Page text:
Shasta County Agricultural Commissioner presents annual Crop and Livestock Report to Board of Supervisors

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Each year Shasta County Agricultural/Weights and Measures are required to prepare a report of the condition, acreage, production, and value of the agricultural products in Shasta County. 

This crop report is used for several purposes. Economic studies of the area nearly always include the Annual Crop & Livestock Report. It is also used to justify water and irrigation needs, transportation and marketing facilities, and to study labor requirements of an area. 

Here is a link to the full report. 

 

Agricultural Commissioner Paul Kjos writes about the report:

I am pleased to submit, in accordance with Section 2279 of the California Food and Agricultural Code, Shasta County’s Annual Crop and Livestock Report for 2016. This report summarizes the acreage, production, and gross values of agricultural commodities and livestock produced in Shasta County. It does not attempt to show county inventory, cost of production, or net return to growers.

The value of agricultural products produced in the county increased ever so slightly from the previous year to a total value of $81,133,000. The large drop in livestock value was offset by an increase in the value of nursery stock produced in the county.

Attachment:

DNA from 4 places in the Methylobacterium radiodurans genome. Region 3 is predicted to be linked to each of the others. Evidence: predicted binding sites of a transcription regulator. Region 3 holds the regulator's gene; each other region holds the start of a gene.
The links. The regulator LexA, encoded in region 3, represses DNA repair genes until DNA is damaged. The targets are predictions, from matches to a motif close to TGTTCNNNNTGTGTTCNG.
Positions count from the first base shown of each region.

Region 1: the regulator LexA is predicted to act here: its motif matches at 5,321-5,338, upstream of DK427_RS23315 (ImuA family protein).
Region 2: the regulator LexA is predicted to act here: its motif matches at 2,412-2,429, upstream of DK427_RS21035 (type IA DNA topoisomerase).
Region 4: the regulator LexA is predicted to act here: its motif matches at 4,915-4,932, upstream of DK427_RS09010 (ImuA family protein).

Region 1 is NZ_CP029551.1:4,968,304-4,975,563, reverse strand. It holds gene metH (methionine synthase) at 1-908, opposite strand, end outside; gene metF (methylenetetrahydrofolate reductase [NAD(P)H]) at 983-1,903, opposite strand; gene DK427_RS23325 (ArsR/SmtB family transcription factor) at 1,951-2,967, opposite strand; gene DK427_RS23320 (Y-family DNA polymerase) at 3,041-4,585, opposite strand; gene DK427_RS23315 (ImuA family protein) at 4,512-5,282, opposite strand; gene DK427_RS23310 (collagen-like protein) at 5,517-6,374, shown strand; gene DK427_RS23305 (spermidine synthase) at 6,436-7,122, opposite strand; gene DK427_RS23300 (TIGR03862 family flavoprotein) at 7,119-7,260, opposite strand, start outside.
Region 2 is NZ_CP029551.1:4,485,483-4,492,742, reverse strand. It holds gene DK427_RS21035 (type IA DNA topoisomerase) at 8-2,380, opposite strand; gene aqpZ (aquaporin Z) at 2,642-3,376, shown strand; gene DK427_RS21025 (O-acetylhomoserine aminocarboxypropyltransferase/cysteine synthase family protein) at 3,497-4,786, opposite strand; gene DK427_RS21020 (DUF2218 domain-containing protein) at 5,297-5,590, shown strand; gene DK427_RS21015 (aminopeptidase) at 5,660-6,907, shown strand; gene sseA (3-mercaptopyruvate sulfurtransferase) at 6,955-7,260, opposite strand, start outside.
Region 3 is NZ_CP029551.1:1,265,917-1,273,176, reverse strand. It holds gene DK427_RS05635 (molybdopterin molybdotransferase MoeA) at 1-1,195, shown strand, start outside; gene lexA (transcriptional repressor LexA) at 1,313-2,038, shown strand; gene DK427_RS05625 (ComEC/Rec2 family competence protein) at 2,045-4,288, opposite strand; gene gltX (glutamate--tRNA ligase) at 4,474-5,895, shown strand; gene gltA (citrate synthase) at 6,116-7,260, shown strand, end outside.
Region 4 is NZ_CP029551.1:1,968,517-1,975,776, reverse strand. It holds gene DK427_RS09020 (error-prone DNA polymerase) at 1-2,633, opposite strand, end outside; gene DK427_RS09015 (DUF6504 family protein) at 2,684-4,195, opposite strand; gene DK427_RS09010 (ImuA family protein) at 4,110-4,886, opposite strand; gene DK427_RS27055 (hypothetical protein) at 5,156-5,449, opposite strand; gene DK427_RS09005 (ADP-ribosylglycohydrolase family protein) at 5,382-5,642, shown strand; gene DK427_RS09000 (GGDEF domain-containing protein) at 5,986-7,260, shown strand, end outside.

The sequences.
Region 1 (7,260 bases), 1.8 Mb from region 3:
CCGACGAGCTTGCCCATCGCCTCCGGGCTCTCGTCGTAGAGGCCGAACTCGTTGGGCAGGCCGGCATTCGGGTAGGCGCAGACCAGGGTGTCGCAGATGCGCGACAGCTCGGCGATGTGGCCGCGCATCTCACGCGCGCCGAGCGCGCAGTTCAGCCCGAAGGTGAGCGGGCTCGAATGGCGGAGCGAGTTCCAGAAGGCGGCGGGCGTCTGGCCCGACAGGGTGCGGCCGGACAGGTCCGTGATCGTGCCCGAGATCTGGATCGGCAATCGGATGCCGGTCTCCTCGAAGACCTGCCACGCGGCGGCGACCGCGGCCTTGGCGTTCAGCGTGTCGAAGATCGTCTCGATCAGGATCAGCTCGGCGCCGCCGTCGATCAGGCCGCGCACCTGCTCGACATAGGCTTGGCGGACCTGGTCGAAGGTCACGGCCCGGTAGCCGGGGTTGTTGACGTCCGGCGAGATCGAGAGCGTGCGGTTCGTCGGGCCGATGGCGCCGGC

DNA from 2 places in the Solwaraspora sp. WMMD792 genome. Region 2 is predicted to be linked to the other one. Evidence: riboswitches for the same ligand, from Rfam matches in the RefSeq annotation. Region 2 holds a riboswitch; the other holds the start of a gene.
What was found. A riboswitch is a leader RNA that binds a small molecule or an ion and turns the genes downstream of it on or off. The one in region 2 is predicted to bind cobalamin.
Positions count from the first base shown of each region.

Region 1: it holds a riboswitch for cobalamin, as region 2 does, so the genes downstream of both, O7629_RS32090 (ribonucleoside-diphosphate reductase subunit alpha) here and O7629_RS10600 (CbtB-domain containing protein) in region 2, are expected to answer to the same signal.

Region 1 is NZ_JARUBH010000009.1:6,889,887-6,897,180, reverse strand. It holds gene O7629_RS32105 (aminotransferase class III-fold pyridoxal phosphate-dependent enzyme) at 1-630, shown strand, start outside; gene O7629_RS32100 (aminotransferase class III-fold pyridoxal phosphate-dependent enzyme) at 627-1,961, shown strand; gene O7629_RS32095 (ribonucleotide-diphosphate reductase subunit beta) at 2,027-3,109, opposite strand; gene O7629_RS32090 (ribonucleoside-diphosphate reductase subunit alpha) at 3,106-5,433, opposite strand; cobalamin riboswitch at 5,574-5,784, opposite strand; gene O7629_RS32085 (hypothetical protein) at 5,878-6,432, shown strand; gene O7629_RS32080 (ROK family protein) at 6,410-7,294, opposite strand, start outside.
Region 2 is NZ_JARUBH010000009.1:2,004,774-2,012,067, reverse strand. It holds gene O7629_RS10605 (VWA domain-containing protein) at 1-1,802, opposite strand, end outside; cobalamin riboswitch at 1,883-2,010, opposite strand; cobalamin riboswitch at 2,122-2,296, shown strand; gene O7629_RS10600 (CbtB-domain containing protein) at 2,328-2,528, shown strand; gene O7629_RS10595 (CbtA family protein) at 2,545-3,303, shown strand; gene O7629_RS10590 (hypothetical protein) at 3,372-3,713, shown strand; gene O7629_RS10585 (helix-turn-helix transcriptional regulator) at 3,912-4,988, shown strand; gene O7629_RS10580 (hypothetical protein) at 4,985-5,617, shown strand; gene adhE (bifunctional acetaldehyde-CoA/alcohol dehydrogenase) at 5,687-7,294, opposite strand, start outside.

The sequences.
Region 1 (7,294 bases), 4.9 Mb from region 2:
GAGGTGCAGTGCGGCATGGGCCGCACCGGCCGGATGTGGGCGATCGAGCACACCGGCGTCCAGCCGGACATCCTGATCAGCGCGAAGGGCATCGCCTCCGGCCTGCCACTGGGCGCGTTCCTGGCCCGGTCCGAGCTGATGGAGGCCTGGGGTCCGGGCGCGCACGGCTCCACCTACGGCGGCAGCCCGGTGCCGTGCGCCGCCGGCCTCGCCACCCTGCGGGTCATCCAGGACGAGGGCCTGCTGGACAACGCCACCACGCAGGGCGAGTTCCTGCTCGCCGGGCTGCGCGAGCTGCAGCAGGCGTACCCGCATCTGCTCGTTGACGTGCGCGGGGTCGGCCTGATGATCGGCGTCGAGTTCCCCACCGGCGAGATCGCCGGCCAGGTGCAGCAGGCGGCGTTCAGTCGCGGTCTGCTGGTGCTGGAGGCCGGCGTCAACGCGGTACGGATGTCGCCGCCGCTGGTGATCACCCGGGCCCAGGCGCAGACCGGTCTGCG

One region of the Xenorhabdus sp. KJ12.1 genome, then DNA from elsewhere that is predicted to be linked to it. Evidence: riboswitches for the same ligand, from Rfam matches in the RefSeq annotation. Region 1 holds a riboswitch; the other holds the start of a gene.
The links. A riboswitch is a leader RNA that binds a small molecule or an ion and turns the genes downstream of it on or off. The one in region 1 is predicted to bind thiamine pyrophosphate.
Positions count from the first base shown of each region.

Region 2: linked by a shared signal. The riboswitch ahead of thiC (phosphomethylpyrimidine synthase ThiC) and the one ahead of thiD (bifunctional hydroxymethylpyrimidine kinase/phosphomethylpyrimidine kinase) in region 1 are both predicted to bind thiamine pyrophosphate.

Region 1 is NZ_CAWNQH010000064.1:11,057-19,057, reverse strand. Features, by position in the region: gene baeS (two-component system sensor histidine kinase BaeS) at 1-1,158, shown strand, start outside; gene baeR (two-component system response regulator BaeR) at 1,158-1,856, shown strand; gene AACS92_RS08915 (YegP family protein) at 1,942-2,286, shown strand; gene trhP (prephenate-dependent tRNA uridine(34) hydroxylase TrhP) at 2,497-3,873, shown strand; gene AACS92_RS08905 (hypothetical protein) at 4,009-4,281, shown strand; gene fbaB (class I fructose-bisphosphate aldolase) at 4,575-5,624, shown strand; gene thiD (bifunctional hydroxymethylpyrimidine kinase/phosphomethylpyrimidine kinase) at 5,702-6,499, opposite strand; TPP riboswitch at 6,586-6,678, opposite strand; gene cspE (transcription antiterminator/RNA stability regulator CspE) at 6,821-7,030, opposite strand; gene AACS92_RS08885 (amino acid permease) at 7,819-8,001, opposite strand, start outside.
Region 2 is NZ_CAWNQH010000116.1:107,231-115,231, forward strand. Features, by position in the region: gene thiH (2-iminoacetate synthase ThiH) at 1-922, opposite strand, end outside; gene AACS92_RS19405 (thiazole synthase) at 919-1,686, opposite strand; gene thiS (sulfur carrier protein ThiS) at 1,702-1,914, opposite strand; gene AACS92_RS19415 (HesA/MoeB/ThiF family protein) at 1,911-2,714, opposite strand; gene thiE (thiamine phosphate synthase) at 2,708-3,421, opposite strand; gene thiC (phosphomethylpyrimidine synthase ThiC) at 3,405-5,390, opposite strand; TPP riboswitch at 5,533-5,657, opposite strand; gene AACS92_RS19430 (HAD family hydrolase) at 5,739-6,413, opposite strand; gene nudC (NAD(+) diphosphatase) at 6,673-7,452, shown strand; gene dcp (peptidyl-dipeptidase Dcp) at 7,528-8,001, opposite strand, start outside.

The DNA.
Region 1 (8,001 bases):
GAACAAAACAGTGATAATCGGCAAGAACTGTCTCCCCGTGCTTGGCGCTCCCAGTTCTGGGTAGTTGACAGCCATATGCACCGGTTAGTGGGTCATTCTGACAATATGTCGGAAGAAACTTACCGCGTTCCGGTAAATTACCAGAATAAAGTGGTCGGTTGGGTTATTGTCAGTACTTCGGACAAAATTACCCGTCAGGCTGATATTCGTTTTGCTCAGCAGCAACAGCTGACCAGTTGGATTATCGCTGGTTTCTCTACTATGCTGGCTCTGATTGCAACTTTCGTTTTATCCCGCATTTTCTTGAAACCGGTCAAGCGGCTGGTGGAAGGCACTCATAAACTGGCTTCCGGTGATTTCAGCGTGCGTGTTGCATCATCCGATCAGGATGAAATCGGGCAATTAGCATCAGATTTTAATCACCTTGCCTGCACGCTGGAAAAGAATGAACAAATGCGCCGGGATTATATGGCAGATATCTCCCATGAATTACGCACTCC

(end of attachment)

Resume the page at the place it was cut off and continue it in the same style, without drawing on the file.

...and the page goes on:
The bright spot in this year’s Crop Report is the nursery stock industry that saw an 118% increase in overall value from the previous year. This is due to an increase in both acreage and value of strawberry nursery plants grown in the county, resulting in an increase to an overall value of more than $14 million in 2016.

Shasta County livestock producers saw price drops in essentially every livestock class, with the price per hundredweight for calves and yearlings decreasing over 30% from the previous year. Total livestock values dropped 29% for livestock produced in the county. Another crop that saw significant drops in price was walnuts; with an overall decrease in value of 30%. The drop in value was due to a 40% reduction in the price paid per ton to producers. Wine grapes saw increases in both yield per acre and price per ton paid and resulted in almost doubling the previous year’s value to a new value in the county of $302,000. Shasta County’s apiary industry remains strong with increases in essentially every type of product produced, with an overall increase of 11% to $8,777,000. The queen bee segment of the industry in the county produced over 170,000 queens that will aid in keeping the apiary industry strong throughout the nation. I would like to thank the producers, agricultural business representatives, and public agencies that cooperated in supplying the data necessary to produce this report. I would also like to thank Agricultural Investigator John Ingram for his leadership in the development of this report.

Sincerely, PAUL KJOS Agricultural Commissioner